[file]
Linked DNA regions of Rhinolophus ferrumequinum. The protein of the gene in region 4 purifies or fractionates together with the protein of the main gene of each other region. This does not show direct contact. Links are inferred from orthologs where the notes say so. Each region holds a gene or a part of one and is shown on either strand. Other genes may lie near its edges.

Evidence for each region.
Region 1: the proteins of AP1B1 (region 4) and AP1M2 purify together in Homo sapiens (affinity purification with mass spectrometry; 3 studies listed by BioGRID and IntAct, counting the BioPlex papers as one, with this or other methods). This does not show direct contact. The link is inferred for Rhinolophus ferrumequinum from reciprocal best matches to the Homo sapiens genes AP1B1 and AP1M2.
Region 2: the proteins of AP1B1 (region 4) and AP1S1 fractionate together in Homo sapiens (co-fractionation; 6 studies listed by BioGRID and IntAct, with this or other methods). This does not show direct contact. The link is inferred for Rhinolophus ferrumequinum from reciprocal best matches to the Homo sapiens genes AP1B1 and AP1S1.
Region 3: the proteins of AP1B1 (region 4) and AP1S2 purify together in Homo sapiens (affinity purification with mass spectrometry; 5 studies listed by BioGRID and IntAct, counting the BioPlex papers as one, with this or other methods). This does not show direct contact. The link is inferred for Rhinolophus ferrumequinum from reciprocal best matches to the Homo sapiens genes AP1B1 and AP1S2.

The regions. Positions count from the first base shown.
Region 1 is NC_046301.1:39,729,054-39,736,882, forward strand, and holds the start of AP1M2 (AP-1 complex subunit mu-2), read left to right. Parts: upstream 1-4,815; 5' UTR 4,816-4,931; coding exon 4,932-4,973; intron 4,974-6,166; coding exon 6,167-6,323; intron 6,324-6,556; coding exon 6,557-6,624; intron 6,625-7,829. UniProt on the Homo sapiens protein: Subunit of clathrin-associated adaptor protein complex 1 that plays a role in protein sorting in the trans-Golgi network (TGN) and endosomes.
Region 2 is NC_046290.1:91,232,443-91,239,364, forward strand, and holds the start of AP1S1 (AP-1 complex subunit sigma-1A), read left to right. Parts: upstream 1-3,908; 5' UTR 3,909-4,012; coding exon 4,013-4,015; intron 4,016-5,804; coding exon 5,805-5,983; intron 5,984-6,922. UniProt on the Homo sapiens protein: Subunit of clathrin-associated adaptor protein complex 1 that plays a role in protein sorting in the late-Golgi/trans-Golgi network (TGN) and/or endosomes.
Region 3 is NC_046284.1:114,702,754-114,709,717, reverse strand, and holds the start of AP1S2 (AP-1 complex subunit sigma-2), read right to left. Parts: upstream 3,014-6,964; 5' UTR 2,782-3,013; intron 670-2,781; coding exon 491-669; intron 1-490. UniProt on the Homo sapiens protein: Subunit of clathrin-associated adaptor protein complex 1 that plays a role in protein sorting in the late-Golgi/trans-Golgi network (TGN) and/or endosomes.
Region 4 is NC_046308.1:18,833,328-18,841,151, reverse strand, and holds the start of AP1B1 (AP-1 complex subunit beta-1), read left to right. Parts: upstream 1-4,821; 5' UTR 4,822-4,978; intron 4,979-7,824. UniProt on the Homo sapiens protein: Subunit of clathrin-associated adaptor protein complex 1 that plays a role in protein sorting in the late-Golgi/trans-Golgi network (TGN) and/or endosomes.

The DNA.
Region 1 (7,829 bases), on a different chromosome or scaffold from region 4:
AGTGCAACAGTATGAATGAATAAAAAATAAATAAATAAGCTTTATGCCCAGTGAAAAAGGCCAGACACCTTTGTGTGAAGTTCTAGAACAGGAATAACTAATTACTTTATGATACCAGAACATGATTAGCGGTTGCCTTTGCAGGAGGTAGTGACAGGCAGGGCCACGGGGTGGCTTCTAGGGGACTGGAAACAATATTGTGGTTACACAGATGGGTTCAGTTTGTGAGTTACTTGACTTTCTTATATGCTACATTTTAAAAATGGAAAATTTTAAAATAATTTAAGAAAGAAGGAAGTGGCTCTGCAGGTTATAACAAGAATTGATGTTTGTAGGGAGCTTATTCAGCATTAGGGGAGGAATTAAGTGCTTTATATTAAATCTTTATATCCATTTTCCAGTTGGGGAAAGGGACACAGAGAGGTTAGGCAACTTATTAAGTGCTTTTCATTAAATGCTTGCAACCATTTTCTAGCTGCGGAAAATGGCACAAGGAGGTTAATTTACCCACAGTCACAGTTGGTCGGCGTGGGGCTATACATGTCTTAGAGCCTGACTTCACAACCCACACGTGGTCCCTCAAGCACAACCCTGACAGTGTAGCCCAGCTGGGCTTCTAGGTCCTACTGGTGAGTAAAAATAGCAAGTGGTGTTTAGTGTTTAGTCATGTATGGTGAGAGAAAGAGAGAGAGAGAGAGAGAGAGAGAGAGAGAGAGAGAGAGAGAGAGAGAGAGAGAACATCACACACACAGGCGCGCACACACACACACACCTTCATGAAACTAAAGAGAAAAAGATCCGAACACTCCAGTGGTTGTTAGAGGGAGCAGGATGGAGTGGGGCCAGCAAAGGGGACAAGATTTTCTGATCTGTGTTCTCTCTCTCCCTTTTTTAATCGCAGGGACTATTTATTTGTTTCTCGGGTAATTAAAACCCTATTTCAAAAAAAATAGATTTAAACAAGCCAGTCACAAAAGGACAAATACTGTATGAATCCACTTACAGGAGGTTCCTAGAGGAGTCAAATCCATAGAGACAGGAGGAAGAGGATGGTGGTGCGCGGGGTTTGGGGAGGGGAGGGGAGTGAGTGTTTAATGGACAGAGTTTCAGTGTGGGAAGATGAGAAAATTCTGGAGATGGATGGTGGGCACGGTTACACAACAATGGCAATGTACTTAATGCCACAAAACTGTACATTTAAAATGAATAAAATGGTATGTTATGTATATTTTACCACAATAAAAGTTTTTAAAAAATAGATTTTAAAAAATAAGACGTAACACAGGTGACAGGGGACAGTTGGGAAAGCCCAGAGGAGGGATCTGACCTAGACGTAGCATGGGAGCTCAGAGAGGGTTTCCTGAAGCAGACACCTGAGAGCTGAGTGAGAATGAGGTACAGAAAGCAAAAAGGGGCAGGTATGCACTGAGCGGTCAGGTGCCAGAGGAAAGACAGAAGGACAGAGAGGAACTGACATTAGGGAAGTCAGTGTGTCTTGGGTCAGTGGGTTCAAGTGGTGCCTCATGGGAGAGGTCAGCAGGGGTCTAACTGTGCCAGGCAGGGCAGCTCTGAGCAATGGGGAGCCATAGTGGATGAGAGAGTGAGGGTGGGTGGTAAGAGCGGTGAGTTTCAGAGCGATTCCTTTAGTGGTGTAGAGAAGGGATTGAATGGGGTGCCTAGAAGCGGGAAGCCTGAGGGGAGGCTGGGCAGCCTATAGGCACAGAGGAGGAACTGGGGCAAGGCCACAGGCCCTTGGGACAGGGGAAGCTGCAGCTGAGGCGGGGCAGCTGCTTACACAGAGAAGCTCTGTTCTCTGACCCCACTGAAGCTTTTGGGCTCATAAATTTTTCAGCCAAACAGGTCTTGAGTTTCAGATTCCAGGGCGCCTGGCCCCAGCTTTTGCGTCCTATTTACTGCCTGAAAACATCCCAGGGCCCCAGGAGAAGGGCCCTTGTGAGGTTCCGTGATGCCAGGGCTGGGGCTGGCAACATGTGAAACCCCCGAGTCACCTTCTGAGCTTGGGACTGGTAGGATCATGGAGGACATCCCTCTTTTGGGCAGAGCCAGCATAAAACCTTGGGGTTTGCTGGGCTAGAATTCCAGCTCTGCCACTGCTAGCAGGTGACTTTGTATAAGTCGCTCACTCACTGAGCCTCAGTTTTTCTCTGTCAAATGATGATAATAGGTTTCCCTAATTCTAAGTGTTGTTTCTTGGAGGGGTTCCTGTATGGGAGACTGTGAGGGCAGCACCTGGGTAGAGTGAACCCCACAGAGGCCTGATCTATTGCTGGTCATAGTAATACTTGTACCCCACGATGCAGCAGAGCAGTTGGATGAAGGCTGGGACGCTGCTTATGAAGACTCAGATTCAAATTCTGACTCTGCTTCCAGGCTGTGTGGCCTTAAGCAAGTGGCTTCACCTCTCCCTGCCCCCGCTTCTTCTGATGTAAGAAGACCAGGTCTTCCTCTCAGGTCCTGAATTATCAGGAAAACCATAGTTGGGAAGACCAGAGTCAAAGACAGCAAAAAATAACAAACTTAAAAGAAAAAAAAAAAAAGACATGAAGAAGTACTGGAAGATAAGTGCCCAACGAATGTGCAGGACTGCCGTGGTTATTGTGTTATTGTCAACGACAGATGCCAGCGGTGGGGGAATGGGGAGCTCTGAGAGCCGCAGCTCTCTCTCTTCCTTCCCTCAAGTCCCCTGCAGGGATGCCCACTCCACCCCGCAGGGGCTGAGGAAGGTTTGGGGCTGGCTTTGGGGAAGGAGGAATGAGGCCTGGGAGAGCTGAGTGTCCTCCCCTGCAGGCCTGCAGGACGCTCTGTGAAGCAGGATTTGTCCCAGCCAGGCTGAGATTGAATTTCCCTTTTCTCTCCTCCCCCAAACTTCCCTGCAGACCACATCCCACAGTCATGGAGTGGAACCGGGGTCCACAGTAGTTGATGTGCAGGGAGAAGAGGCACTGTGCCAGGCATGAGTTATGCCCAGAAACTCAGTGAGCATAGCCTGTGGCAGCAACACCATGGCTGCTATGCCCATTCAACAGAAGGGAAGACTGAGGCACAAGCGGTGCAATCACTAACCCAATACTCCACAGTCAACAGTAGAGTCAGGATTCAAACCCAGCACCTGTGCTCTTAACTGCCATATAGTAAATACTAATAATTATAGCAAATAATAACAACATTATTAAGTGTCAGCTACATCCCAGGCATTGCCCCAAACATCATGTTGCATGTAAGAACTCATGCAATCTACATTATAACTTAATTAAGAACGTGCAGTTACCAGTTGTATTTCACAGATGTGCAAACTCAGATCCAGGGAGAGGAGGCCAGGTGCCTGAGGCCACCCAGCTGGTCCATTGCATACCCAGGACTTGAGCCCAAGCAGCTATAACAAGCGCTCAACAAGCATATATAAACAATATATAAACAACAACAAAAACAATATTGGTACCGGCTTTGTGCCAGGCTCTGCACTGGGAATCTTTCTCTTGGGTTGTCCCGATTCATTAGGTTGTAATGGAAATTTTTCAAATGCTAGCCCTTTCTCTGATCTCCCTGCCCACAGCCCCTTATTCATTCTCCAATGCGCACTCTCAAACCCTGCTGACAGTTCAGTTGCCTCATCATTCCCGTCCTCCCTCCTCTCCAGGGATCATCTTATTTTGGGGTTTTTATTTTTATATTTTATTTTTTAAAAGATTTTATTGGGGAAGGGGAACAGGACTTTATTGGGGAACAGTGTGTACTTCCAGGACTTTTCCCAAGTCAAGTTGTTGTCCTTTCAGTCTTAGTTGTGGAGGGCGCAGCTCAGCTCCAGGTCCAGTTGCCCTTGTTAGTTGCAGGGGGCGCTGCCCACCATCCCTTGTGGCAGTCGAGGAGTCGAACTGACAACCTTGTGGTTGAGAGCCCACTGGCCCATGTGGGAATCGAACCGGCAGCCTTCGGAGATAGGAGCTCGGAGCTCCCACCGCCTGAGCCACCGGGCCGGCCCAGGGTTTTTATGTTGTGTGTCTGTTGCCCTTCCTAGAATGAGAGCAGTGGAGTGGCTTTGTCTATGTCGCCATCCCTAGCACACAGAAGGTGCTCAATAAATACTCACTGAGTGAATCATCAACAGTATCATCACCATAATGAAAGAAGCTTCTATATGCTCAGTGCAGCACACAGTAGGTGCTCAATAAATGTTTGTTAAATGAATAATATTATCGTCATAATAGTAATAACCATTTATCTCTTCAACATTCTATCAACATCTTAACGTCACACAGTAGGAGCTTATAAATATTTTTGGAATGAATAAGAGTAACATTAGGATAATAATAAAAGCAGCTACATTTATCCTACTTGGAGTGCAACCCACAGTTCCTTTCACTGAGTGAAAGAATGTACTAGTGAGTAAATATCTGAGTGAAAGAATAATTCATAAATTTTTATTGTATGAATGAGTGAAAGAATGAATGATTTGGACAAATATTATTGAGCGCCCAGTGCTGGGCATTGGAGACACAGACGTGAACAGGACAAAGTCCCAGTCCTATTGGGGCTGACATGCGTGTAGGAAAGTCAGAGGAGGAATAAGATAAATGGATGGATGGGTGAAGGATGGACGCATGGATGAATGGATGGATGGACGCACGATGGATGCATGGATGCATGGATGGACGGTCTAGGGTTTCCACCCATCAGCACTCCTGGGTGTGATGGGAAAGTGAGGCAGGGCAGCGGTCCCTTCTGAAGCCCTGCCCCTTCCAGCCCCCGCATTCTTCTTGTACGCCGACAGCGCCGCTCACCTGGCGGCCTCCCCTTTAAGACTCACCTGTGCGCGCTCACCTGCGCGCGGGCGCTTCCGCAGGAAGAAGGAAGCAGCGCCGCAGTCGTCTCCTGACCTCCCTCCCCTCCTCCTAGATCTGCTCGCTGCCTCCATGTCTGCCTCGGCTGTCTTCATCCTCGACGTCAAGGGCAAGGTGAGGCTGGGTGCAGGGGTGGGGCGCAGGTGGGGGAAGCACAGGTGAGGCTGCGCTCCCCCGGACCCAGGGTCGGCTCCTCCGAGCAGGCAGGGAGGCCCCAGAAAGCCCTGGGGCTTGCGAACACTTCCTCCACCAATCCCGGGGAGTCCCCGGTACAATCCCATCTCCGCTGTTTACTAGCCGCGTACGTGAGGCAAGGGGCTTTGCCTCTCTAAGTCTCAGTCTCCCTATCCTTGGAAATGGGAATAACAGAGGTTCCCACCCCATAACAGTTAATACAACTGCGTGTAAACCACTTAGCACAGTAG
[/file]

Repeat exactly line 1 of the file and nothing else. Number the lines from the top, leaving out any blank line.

Linked DNA regions of Rhinolophus ferrumequinum. The protein of the gene in region 4 purifies or fractionates together with the protein of the main gene of each other region. This does not show direct contact. Links are inferred from orthologs where the notes say so. Each region holds a gene or a part of one and is shown on either strand. Other genes may lie near its edges.